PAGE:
The mediator is an external neutral who facilitates a conversation between the participants and helps the parties to clarify issues and reach decisions. The transformative mediator offers no legal advice, makes no decisions, does not lead the parties toward any particular outcome, and does not determine right and wrong.

Explain the representative’s role:

Representatives act as a resource, advisor, and facilitator for their party. They offer support, and, when an attorney, provide legal advice.

Explain the party’s role:

Each party has the opportunity to present his or her views and hear the other party’s views. When parties approach the process honestly and with an open mind, they have a better chance of resolving their differences.

Review the date, time, and place of the mediation:

It is important to verify that parties and representatives have the same information.

Tips for advising a client during a transformative mediation

A representative in transformative mediation serves as a resource, advisor, and facilitator. Parties are given the opportunity to discuss what they feel to be most important to them, even if that information does not appear to be legally relevant to their claim. Representatives provide support to their parties and speak for them when necessary to protect a legal right or to clarify issues.

Parties often seek advice on the following issues:

Appropriate conduct during mediation:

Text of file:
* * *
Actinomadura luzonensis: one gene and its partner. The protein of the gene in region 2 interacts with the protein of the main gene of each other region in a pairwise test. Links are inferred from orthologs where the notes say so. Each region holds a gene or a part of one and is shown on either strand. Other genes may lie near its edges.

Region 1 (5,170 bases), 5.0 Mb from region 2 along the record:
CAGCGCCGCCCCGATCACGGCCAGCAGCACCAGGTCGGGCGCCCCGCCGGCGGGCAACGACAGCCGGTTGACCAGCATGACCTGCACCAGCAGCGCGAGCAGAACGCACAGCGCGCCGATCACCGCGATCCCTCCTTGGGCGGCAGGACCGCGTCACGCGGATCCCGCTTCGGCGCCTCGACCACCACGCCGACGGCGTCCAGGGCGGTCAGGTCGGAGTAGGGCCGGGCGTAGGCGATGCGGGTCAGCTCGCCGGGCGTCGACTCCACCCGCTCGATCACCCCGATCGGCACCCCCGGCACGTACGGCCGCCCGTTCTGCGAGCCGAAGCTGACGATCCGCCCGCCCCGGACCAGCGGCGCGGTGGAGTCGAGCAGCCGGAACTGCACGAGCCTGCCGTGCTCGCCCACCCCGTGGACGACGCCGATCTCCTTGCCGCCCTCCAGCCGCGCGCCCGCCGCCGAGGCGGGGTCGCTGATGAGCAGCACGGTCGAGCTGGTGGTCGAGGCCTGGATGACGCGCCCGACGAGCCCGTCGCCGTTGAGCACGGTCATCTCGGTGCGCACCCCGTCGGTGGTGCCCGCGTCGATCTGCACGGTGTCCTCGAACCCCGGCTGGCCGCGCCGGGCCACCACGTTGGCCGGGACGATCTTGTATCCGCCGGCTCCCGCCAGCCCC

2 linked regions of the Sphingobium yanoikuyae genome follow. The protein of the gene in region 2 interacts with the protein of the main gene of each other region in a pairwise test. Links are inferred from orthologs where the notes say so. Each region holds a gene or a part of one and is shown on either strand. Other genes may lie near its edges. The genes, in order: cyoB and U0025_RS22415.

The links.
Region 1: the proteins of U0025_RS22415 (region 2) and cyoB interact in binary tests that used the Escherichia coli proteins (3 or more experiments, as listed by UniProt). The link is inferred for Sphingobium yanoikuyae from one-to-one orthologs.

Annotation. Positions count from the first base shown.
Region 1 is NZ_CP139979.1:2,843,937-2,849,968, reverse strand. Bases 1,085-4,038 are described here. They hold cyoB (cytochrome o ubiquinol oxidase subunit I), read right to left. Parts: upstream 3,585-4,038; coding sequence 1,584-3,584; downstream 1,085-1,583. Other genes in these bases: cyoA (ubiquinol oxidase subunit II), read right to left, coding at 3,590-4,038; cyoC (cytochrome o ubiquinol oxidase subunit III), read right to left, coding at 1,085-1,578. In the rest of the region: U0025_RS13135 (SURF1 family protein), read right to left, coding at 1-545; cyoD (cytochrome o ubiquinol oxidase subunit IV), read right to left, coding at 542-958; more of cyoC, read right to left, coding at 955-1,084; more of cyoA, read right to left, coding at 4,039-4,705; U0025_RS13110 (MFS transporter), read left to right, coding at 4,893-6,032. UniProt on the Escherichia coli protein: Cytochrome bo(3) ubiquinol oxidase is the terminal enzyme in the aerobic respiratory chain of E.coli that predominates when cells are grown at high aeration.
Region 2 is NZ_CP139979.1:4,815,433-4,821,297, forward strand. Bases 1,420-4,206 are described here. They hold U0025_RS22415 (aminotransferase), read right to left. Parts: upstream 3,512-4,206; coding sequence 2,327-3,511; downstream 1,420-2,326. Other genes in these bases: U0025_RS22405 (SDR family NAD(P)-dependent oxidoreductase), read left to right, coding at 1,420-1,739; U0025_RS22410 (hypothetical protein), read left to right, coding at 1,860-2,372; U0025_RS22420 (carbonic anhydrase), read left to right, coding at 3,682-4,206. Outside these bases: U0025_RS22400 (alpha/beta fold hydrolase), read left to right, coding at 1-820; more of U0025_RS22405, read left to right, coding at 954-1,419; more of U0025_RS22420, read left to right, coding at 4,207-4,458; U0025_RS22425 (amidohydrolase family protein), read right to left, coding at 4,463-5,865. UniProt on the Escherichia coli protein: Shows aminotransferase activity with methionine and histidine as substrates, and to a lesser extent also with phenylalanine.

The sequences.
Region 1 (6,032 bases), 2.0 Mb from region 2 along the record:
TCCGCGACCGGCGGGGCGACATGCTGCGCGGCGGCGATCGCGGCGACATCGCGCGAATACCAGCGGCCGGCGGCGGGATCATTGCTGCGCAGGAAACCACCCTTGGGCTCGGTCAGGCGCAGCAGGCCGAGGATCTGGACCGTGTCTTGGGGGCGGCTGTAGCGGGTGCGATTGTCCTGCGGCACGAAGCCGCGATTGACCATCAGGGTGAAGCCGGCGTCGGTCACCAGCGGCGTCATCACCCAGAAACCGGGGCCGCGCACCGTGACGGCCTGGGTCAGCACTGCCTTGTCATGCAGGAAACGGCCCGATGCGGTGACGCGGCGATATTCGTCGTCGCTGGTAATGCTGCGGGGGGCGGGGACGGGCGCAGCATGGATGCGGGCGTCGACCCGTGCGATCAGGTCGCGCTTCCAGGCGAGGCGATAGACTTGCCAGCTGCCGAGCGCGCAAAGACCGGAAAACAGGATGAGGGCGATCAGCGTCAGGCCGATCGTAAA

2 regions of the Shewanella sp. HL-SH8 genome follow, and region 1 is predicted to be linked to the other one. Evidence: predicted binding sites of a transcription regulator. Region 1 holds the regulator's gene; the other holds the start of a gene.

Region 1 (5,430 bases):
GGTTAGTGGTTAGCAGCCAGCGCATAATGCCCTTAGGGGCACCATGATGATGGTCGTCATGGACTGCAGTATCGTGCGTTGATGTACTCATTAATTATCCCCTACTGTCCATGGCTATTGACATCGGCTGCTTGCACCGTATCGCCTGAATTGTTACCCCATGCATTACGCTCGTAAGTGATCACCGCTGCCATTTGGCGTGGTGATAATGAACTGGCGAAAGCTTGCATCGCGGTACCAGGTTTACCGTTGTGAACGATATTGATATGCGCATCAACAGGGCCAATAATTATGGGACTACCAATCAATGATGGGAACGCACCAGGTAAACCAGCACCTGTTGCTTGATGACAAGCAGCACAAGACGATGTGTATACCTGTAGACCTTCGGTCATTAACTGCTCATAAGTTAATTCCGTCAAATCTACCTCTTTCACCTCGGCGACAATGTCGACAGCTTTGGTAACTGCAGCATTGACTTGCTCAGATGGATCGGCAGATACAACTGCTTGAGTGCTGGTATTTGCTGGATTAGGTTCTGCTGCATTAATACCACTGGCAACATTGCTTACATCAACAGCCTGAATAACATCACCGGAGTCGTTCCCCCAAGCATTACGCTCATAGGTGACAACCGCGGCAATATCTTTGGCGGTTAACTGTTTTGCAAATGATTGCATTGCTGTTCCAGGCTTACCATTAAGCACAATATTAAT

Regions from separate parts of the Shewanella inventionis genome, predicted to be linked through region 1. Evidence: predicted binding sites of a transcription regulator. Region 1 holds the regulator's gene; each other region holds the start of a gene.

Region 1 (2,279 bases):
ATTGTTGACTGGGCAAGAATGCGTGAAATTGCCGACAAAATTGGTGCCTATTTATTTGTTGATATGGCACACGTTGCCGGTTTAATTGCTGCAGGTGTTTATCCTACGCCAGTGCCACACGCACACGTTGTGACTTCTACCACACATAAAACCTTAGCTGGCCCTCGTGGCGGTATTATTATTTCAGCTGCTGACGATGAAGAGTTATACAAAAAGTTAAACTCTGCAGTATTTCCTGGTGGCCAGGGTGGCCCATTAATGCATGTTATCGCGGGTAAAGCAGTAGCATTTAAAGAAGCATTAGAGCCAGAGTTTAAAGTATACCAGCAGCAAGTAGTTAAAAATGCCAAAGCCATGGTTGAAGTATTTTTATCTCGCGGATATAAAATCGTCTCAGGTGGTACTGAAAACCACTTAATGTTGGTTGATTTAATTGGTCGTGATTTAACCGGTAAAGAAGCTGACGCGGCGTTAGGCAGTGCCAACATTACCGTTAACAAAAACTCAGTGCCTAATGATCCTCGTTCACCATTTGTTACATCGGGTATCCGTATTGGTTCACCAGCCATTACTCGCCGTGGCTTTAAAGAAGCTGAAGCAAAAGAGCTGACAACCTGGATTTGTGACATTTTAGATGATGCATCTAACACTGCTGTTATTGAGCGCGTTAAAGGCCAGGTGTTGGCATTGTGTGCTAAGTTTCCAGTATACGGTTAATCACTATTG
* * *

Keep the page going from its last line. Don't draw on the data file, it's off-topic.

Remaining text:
Effective mediation participants share information, actively listen, behave credibly, and are able to empathize with each other.

The Agreement to Mediate:

Parties and their representatives may want to review the Agreement to Mediate before attending the mediation. Such a review provides the parties an opportunity to ask questions and clarify concerns before the actual mediation.

Guidance in presenting the case:

Mediation is most effective when the parties participate directly — voicing their views and asking questions. Parties should be encouraged to present their own short opening statement highlighting their personal views. They should be advised to listen carefully to the other side and the mediator. Parties should also understand that they can speak with their representative privately whenever they choose.

Settlement options:

It is generally useful to consider a range of potential outcomes. Parties should be open to the possibility of additional opportunities for resolution arising at the mediation.